Manufacturing environments and large buildings, such as hospitals, offices and universities, use industrial -- and stationary -- equipment to operate their utilities. Stationary engineers operate and maintain such equipment, which may include engines, and air conditioning, heating and refrigeration units. The duties of a stationary engineer, also called a boiler operator, encompass repairing and maintaining the equipment to ensure that it is operating properly.
Education and Training
After obtaining a high school diploma, stationary engineers generally start as a helper or mechanic of less-complicated parts at a facility. After a longterm training program or apprenticeship, they may obtain the title of stationary engineer. Apprenticeships generally last about four years and combine on-the-job and classroom training. Some states require a license for stationary engineers to practice professionally. Before becoming licensed, stationary engineers must be supervised while working with equipment.
Operation and Monitoring
Stationary engineers operate and monitor many types of industrial engines and equipment. They start up the equipment and shut it down. They operate meters, gauges and safety devices to ensure safe and efficient operations. They turn valves to change amounts of liquid and air going into the equipment, and fire up furnaces and boilers.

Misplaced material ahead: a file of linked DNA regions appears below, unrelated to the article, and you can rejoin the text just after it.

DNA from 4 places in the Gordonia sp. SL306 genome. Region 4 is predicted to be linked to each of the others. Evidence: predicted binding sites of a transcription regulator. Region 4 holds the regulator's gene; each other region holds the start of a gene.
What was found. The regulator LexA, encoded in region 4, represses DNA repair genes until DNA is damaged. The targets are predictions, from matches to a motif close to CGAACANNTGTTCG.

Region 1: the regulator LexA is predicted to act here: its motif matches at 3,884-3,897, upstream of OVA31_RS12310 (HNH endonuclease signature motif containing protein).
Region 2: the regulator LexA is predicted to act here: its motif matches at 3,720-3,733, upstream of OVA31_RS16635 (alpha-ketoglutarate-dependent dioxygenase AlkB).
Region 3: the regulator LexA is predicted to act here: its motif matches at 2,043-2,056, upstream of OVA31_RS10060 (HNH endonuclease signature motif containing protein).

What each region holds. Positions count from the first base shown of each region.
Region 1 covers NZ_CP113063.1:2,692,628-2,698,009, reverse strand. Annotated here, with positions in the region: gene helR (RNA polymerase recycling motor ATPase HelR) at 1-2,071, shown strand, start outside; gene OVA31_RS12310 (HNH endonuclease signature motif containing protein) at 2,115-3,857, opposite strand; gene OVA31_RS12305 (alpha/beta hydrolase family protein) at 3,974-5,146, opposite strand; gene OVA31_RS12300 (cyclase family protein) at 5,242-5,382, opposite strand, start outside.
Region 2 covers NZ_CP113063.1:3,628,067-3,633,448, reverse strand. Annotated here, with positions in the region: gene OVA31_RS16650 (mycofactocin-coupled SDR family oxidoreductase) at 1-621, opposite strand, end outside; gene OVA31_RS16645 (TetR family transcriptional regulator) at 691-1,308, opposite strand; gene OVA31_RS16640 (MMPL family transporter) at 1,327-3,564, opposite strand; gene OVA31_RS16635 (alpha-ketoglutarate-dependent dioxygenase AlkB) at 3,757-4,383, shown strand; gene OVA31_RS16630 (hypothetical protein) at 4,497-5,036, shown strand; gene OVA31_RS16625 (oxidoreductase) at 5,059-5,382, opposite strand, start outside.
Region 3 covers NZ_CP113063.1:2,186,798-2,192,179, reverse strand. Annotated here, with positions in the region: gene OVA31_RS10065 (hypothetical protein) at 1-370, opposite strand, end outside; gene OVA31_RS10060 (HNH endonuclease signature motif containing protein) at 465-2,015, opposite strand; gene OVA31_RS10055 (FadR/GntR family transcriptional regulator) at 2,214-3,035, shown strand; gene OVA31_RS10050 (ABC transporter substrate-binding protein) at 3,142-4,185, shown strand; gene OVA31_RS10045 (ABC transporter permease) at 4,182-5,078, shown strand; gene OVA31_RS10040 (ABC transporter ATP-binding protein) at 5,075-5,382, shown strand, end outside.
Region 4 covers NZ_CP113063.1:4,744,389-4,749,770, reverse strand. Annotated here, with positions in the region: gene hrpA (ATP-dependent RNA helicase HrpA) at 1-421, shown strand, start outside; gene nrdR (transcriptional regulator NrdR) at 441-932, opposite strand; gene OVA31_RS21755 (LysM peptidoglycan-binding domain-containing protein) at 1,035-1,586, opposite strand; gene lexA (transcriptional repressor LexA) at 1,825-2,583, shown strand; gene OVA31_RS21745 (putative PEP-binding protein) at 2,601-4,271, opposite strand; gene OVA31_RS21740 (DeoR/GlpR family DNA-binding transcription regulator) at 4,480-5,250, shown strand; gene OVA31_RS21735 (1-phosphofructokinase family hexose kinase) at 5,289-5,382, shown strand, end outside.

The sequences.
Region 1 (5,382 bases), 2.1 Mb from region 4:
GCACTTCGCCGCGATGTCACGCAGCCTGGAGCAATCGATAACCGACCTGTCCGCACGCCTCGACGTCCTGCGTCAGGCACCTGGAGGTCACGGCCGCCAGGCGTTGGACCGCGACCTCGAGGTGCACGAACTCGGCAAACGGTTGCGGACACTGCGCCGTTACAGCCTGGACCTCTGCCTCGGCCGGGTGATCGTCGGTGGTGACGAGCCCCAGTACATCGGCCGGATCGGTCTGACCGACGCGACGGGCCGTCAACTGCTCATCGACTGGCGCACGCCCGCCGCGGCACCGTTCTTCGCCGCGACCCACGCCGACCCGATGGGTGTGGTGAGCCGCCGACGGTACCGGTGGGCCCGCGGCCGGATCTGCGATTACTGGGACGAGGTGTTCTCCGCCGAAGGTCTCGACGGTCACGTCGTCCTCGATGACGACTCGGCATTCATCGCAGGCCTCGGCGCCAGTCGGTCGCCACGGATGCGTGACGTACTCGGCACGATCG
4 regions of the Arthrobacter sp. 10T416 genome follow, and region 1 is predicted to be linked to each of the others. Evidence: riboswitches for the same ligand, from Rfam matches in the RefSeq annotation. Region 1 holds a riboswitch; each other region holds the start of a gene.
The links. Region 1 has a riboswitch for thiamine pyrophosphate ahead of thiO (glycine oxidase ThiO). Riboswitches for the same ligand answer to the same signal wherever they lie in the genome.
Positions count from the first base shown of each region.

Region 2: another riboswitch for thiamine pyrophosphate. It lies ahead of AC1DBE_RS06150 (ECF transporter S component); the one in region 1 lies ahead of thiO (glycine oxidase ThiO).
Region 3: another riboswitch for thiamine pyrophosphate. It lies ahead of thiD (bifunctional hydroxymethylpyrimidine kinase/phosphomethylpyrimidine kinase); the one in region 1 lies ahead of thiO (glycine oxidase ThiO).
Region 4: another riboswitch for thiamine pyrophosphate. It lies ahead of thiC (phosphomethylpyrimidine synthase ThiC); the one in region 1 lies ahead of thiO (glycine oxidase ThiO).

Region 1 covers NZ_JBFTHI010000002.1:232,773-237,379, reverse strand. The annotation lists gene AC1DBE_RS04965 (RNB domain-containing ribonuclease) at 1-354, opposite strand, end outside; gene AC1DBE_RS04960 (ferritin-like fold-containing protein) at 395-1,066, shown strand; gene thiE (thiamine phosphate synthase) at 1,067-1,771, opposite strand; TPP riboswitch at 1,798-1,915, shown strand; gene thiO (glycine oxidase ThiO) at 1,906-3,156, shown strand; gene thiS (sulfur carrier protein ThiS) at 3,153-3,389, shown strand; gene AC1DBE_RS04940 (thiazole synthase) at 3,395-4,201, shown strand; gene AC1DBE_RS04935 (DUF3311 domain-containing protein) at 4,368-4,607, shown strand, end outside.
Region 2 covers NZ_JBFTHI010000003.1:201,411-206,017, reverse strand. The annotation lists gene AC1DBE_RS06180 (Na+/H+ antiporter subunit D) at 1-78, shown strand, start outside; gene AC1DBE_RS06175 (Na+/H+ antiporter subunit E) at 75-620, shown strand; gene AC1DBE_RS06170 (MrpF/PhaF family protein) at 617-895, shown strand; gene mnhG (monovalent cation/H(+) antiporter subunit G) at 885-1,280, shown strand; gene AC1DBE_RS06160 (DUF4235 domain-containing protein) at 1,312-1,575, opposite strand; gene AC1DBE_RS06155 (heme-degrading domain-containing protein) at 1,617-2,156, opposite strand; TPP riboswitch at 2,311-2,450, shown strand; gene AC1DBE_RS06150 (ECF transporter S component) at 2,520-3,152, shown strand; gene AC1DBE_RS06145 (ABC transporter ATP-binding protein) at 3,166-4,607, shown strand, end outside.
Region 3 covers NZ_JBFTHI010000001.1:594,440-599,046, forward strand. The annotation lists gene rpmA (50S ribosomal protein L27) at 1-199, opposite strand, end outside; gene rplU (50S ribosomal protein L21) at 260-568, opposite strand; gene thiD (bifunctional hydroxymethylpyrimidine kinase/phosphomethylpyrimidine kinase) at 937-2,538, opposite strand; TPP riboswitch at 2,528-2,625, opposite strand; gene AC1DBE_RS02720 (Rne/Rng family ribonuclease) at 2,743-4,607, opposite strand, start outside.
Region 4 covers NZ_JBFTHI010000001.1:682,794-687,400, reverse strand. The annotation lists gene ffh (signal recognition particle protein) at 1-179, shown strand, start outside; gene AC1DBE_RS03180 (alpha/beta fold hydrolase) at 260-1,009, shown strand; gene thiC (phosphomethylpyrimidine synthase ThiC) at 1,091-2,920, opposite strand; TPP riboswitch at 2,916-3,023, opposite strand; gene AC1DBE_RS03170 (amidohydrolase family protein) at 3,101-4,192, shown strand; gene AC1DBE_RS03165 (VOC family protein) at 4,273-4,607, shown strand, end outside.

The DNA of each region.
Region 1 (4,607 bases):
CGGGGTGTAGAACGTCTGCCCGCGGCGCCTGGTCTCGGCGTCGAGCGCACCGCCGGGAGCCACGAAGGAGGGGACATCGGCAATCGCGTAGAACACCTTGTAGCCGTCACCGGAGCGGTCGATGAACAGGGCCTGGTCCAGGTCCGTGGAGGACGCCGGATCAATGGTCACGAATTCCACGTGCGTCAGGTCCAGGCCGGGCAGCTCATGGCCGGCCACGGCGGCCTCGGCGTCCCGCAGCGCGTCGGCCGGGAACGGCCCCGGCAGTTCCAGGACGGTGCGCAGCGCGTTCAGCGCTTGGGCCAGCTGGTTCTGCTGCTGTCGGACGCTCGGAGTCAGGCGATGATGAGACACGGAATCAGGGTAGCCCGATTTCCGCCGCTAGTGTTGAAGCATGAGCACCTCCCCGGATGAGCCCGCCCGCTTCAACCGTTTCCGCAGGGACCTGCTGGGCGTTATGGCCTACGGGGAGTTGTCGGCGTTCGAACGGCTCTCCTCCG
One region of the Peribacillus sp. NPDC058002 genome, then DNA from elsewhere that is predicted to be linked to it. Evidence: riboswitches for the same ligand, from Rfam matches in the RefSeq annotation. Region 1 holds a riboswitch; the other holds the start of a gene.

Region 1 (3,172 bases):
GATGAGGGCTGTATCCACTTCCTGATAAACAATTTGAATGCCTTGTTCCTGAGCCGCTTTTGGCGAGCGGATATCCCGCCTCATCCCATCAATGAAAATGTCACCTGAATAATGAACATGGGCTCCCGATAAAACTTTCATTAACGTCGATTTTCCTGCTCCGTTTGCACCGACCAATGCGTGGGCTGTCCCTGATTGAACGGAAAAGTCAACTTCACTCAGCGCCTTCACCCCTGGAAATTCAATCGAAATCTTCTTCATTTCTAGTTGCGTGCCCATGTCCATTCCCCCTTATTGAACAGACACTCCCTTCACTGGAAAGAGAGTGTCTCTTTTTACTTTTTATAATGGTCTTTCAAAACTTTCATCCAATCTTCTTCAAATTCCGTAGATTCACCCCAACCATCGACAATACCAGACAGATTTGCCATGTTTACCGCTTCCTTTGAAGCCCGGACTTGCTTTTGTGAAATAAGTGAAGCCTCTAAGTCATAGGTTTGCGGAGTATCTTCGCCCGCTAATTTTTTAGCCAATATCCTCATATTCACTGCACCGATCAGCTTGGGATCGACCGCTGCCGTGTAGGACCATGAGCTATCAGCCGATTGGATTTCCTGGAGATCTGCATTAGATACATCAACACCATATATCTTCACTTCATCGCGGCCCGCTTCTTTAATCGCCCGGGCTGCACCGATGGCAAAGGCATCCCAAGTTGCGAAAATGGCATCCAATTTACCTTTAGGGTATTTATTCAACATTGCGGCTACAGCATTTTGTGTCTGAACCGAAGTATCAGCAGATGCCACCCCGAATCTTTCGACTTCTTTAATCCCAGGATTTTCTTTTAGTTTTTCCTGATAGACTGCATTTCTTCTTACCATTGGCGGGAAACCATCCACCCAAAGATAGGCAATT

Maintenance and Repair
Stationary engineers complete routine equipment maintenance and repairs. They inspect the equipment for broken or warn parts, and check operating devices that monitor safety. They employ electronic testing equipment to find potential problems with the equipment and its parts. Routine maintenance includes replacing parts, lubricating moving parts and cleaning equipment.
Stationary engineers keep careful records of daily operations of the equipment. They detail safety inspections; read and record the gauges and fluids they monitor; and log the times of startups and shutdowns. They also detail the maintenance done on the equipment and the parts replaced.
Careers and Salary
Job opportunities for stationary engineers are expected to grow about 6 percent between 2010 and 2020, according to the Bureau of Labor Statistics. Growth for stationary engineers is slower than the 14 percent average growth for all occupations. Industries that expect to hire stationary engineers are health care and education. In 2011, the BLS estimated an average salary of $53,800 per year for stationary engineers.